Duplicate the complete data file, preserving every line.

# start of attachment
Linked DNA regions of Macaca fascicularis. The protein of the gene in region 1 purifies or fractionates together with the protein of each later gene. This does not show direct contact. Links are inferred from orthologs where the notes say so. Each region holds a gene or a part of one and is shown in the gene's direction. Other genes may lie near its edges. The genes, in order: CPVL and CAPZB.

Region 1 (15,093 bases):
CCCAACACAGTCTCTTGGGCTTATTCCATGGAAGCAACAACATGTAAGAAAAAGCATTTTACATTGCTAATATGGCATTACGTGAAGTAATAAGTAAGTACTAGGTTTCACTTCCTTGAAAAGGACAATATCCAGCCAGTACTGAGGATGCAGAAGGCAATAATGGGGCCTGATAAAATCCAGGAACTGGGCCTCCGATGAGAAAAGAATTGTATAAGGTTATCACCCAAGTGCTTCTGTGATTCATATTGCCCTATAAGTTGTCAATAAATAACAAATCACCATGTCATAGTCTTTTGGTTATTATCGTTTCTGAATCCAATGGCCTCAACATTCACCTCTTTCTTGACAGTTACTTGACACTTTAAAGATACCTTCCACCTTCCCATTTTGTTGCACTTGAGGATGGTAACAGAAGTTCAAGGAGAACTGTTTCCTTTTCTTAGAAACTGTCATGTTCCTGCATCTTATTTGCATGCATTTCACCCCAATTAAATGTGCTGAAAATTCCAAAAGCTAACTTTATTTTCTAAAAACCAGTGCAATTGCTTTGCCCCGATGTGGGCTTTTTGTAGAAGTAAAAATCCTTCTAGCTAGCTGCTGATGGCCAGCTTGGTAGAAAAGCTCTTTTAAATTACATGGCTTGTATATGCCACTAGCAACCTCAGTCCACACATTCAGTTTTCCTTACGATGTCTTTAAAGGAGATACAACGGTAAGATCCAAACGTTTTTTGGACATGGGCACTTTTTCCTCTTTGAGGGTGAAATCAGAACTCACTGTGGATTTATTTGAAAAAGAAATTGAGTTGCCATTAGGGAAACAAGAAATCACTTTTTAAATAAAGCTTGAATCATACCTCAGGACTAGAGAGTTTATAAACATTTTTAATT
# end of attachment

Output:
Linked DNA regions of Macaca fascicularis. The protein of the gene in region 1 purifies or fractionates together with the protein of each later gene. This does not show direct contact. Links are inferred from orthologs where the notes say so. Each region holds a gene or a part of one and is shown in the gene's direction. Other genes may lie near its edges. The genes, in order: CPVL and CAPZB.

Region 1 (15,093 bases):
CCCAACACAGTCTCTTGGGCTTATTCCATGGAAGCAACAACATGTAAGAAAAAGCATTTTACATTGCTAATATGGCATTACGTGAAGTAATAAGTAAGTACTAGGTTTCACTTCCTTGAAAAGGACAATATCCAGCCAGTACTGAGGATGCAGAAGGCAATAATGGGGCCTGATAAAATCCAGGAACTGGGCCTCCGATGAGAAAAGAATTGTATAAGGTTATCACCCAAGTGCTTCTGTGATTCATATTGCCCTATAAGTTGTCAATAAATAACAAATCACCATGTCATAGTCTTTTGGTTATTATCGTTTCTGAATCCAATGGCCTCAACATTCACCTCTTTCTTGACAGTTACTTGACACTTTAAAGATACCTTCCACCTTCCCATTTTGTTGCACTTGAGGATGGTAACAGAAGTTCAAGGAGAACTGTTTCCTTTTCTTAGAAACTGTCATGTTCCTGCATCTTATTTGCATGCATTTCACCCCAATTAAATGTGCTGAAAATTCCAAAAGCTAACTTTATTTTCTAAAAACCAGTGCAATTGCTTTGCCCCGATGTGGGCTTTTTGTAGAAGTAAAAATCCTTCTAGCTAGCTGCTGATGGCCAGCTTGGTAGAAAAGCTCTTTTAAATTACATGGCTTGTATATGCCACTAGCAACCTCAGTCCACACATTCAGTTTTCCTTACGATGTCTTTAAAGGAGATACAACGGTAAGATCCAAACGTTTTTTGGACATGGGCACTTTTTCCTCTTTGAGGGTGAAATCAGAACTCACTGTGGATTTATTTGAAAAAGAAATTGAGTTGCCATTAGGGAAACAAGAAATCACTTTTTAAATAAAGCTTGAATCATACCTCAGGACTAGAGAGTTTATAAACATTTTTAATT